By Julius H. Giarmarco

Part 1 / Part 2 / Part 3

Don’t let the chaos of the holiday season prevent you from minimizing federal estate taxes and fine-tuning your estate plan. What better gift for your heirs than avoiding the 40% federal estate tax and making sure your affairs are all in order? Although many of the tips discussed below are not time sensitive, year-end is a good time to revisit and review these matters.

9.) Take Advantage of the Gift Tax Exemption. If you wait until you die to use your gift and estate tax exemption, you may be “wasting” your exemption. By gifting property that has the potential to appreciate in value to your heirs now rather than at death, you are removing both the appreciation and the after-tax income generated by the gifted property from your taxable estate. However, if you will not have a taxable estate, your heirs will be better off inheriting the appreciated property at your death because they will receive a “stepped-up” basis in the property equal to the property’s date-of-death value. Thus, your heirs will pay less or no capital gains when they sell the inherited property.

10.) Take Advantage of Low Interest Rates. A simple and often overlooked transfer technique is an intra-family loan. The loan must bear an interest rate of at least the applicable federal rate (AFR), which is now at all-time lows. The annual rates for December 2015 (semi-annual compounding) are: 0.56% (short-term – less than 3 years); 1.68% (mid-term – between 3 and 9 years); and 2.61% (long-term – more than 9 years). If your child or grandchild can earn more than the AFR that he/she has to pay back to you (the hurdle rate), the child pockets the difference free of gift tax.

11.) Consider Freeze Techniques. If you have a taxable estate, low interest rates can be exploited by “freeze” techniques, such as installment sales to irrevocable grantor trusts and grantor retained annuity trusts (GRATs). A sale to a grantor trust uses the AFR, and a GRAT uses the IRC Section 7520 rate (which is 120% of the mid-term rate – 2% for December 2015). Both techniques remove the appreciation over and above the “hurdle” rate from your estate, but with better leverage than a simple loan.

12.) Basis Step-Up Planning. If you have funded an intentionally-defective grantor trust (IDGT), year-end is a good time to consider swapping cash or high basis assets for low basis assets held in the IDGT. It is better to own the low basis assets at death so that your heirs will receive a basis step-up to the asset’s fair market value at the date of death.

13.) Anticipating New Regulations Under IRC Section 2704. The Treasury Department has indicated that proposed regulations are forthcoming that are intended to place new limits on valuation discounts (e.g., for lack of control and lack of marketability) associated with interests in family limited partnerships (FLPs) and family limited liability companies (FLLCs). Given the uncertainty regarding the scope of the proposed regulations and effective date, it is strongly recommended that planning for interests in FLPs, FLLCs and other family-controlled entities be completed as soon as possible ahead of the issuance of the proposed regulations.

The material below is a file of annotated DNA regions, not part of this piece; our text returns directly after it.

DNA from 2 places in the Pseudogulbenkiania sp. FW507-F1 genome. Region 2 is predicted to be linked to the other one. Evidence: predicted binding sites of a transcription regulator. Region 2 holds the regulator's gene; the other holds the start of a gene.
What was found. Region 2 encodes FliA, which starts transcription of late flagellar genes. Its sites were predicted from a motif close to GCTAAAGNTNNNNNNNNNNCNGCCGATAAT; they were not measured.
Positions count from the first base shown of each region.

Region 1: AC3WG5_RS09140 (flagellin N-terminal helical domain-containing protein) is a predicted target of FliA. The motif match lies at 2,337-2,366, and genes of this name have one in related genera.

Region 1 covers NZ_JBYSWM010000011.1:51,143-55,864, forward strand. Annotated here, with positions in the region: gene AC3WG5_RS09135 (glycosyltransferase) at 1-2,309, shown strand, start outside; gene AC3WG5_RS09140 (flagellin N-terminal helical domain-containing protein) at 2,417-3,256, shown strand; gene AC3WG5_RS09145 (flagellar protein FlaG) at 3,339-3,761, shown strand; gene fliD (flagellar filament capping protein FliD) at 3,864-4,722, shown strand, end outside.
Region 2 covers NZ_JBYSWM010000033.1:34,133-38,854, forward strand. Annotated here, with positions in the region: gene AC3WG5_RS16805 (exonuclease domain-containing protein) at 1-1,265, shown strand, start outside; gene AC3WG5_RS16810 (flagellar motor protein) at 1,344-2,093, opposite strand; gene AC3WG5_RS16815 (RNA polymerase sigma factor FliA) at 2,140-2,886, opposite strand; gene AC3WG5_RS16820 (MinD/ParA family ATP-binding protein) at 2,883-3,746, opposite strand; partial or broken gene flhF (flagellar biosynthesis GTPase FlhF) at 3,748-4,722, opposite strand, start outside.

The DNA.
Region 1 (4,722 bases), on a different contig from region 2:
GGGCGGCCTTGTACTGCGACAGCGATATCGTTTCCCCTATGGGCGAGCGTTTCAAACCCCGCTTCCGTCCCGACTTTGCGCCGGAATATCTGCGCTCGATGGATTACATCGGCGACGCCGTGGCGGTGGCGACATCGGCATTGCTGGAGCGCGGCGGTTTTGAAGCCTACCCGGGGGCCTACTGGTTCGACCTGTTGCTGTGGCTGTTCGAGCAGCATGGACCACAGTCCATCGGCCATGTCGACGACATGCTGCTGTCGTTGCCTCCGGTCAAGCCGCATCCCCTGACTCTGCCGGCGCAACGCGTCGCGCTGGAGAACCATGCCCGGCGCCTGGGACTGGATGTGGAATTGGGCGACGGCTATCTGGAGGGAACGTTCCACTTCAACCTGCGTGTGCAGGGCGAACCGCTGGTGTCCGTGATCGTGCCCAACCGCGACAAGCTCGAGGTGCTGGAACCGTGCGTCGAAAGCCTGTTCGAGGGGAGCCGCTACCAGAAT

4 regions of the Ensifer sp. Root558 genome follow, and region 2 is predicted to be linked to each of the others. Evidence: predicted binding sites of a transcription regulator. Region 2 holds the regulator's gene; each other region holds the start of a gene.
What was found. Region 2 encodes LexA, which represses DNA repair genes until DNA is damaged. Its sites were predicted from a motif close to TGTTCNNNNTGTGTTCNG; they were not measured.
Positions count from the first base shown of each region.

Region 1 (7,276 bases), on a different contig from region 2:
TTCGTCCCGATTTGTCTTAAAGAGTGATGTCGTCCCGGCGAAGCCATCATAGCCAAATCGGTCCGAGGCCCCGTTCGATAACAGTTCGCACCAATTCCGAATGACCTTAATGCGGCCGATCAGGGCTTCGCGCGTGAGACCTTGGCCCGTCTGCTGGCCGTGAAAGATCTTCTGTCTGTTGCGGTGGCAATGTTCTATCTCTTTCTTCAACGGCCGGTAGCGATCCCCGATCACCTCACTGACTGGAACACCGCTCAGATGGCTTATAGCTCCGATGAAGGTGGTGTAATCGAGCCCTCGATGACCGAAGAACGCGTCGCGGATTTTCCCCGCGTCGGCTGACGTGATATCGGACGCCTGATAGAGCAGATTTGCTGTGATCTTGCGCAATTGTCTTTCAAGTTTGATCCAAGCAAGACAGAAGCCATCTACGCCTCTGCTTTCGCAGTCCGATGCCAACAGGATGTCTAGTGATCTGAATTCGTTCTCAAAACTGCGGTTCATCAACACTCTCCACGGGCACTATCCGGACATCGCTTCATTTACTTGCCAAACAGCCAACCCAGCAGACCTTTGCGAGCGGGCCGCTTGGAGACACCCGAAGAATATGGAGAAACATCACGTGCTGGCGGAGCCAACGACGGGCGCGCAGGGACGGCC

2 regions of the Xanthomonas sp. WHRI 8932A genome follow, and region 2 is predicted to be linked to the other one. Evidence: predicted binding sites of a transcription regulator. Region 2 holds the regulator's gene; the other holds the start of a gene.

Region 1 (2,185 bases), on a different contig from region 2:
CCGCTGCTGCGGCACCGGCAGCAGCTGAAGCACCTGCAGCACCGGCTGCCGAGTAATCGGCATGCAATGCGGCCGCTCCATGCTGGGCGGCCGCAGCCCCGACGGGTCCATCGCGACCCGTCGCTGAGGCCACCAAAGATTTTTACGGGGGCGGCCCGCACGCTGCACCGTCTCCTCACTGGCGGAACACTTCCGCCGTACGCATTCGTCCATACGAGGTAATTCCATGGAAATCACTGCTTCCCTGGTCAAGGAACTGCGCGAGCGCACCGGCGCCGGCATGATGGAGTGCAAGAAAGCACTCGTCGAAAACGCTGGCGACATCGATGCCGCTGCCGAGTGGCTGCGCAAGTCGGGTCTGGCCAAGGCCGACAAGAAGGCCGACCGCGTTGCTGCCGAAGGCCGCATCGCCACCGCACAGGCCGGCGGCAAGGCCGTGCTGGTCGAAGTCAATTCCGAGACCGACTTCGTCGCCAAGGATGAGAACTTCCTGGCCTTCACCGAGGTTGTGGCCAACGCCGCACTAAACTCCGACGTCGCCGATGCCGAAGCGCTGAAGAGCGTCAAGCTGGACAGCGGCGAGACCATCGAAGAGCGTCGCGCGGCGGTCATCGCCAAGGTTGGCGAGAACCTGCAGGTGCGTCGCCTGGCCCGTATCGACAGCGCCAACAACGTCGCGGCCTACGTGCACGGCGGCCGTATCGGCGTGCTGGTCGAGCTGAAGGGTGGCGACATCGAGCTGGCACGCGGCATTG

14.) Charitable Gifts. Like annual exclusion gifts, charitable gifts must be made by December 31st to qualify for the 2015 charitable deduction. If you are charitably inclined and you have appreciated stock or mutual fund shares, consider making gifts of the appreciated securities to the charity. This will generally allow you to receive a deduction for the full fair market value of the donated securities, but recognize no tax on the appreciation. If your portfolio generated losses in 2015, consider selling the loss shares, using the losses to offset gains, and then donating the cash from the loss sale to charity.

15.) IRA Charitable Rollover. If extended, as anticipated, federal law will again permit individuals 70 ½ and older to make a tax-neutral distribution of up to $100,000 from their IRAs. A transfer from an IRA under this law (if extended for 2015) is excluded from federal income tax and qualifies toward the mandatory required minimum distribution. This law enables non-itemizers to gift more to charity. But it does not qualify for a charitable income tax deduction. While the transfer to charity may be earmarked for a specific use within a charity, it may not be transferred to a donor-advised fund, supporting foundation, charitable remainder trust or charitable gift annuity. If Congress still has not extended the law by the middle of December, IRA owners must be ready to take their required minimum distributions by December 31st to avoid the 50% penalty tax on the amount that should have been withdrawn.

16.) Consider Having Your Children Make Your Charitable Gifts. If you do not have a taxable estate (under $5.43 million for a single person and $10.86 million for a married couple), leaving money to charity at death results in no tax savings. If you can trust your heirs to use a portion of their inheritance to satisfy your charitable wishes, then your heirs will be entitled to a charitable income tax deduction. For example, if your child contributes cash to a public charity, he/she may deduct up to 50% of his/her adjusted gross income (AGI) in the year the donation is made. If your child is unable to use all of the charitable deduction in a given year, he/she can “carry forward” the unused exemption for use in subsequent years (for up to five years).